Oasis Games set out to make a short, relaxing experience and with KOI’s charming visuals, effective animation, hypnotic soundtrack and simple gameplay, they have certainly achieved their goal. Not every game warrants complex mechanics and challenging gameplay and with games such as Flow, Flower and Journey receiving a multitude of plaudits, there’s nothing that precludes other developers from going in the same direction. Yes, KOI may be a safe bet that neither pushes the boundaries of game development nor the temperament of the Chinese government but that’s okay; it manages to provide an enjoyable zen-like experience whilst also spreading a crucial social message at the same time. What’s of more importance however is that this is only the beginning of Chinese-developed console games that will come to the West. With a population of over a billion there’s undoubtedly a wealth of untapped creativity waiting to be unleashed in the Middle Kingdom and I for one cannot wait to see what comes next.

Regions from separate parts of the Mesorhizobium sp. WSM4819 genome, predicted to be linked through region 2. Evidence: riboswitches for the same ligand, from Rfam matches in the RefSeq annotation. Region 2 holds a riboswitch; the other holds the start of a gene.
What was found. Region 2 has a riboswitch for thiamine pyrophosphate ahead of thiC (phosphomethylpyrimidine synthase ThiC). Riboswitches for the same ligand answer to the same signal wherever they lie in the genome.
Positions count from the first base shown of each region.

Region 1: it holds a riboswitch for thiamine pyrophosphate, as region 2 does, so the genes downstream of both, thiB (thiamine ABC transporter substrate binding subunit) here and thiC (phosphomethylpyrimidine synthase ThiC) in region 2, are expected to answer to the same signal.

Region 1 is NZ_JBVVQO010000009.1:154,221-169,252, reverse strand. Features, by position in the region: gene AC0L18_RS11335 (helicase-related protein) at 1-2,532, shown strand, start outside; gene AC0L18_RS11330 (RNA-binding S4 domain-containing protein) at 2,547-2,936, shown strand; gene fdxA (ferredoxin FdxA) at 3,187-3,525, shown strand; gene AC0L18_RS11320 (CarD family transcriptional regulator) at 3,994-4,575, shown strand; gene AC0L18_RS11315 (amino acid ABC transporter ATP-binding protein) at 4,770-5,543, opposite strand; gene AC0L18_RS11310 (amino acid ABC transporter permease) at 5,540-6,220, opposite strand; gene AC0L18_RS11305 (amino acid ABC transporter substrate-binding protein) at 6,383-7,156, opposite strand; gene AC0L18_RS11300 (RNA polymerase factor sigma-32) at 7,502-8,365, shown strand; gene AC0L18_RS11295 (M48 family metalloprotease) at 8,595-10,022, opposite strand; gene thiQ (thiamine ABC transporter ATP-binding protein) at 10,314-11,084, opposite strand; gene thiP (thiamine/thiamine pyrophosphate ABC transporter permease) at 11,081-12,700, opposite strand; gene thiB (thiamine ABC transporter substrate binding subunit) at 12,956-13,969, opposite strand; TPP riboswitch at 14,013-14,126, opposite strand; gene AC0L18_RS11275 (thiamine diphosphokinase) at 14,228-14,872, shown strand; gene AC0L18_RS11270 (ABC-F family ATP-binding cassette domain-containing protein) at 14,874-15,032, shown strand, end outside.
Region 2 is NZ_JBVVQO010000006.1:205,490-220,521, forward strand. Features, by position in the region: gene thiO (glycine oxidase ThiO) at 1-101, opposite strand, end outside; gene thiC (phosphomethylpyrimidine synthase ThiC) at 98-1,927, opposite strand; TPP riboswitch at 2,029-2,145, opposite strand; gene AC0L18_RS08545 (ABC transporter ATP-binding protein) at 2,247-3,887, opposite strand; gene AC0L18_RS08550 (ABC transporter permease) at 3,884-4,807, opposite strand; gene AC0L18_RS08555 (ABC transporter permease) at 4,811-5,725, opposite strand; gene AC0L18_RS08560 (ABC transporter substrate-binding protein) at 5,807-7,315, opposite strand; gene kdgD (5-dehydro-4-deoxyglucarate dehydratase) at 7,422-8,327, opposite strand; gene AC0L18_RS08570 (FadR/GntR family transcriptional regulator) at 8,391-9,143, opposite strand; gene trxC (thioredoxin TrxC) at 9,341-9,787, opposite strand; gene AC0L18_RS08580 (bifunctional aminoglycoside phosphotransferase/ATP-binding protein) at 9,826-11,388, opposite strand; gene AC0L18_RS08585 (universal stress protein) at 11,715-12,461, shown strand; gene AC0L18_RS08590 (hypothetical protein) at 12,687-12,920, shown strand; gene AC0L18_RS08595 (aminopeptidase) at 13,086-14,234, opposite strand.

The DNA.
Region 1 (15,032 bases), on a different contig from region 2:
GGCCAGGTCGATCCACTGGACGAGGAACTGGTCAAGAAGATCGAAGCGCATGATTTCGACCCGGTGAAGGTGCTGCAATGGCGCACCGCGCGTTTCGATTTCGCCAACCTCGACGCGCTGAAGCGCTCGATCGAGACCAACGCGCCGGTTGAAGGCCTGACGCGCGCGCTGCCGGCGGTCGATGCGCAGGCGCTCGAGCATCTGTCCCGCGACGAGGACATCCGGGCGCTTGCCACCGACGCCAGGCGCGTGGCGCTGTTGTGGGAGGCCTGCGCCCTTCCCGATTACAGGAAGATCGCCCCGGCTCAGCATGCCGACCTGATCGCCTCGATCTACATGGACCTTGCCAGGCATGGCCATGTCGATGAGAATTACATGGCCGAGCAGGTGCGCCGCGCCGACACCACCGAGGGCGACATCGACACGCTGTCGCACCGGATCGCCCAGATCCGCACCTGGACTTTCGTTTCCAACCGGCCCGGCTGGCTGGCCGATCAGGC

- Meditative Gameplay
- Great Soundtrack & Visuals
- Social Message
- Very Short
- Limited Replay Value
- Barebones Narrative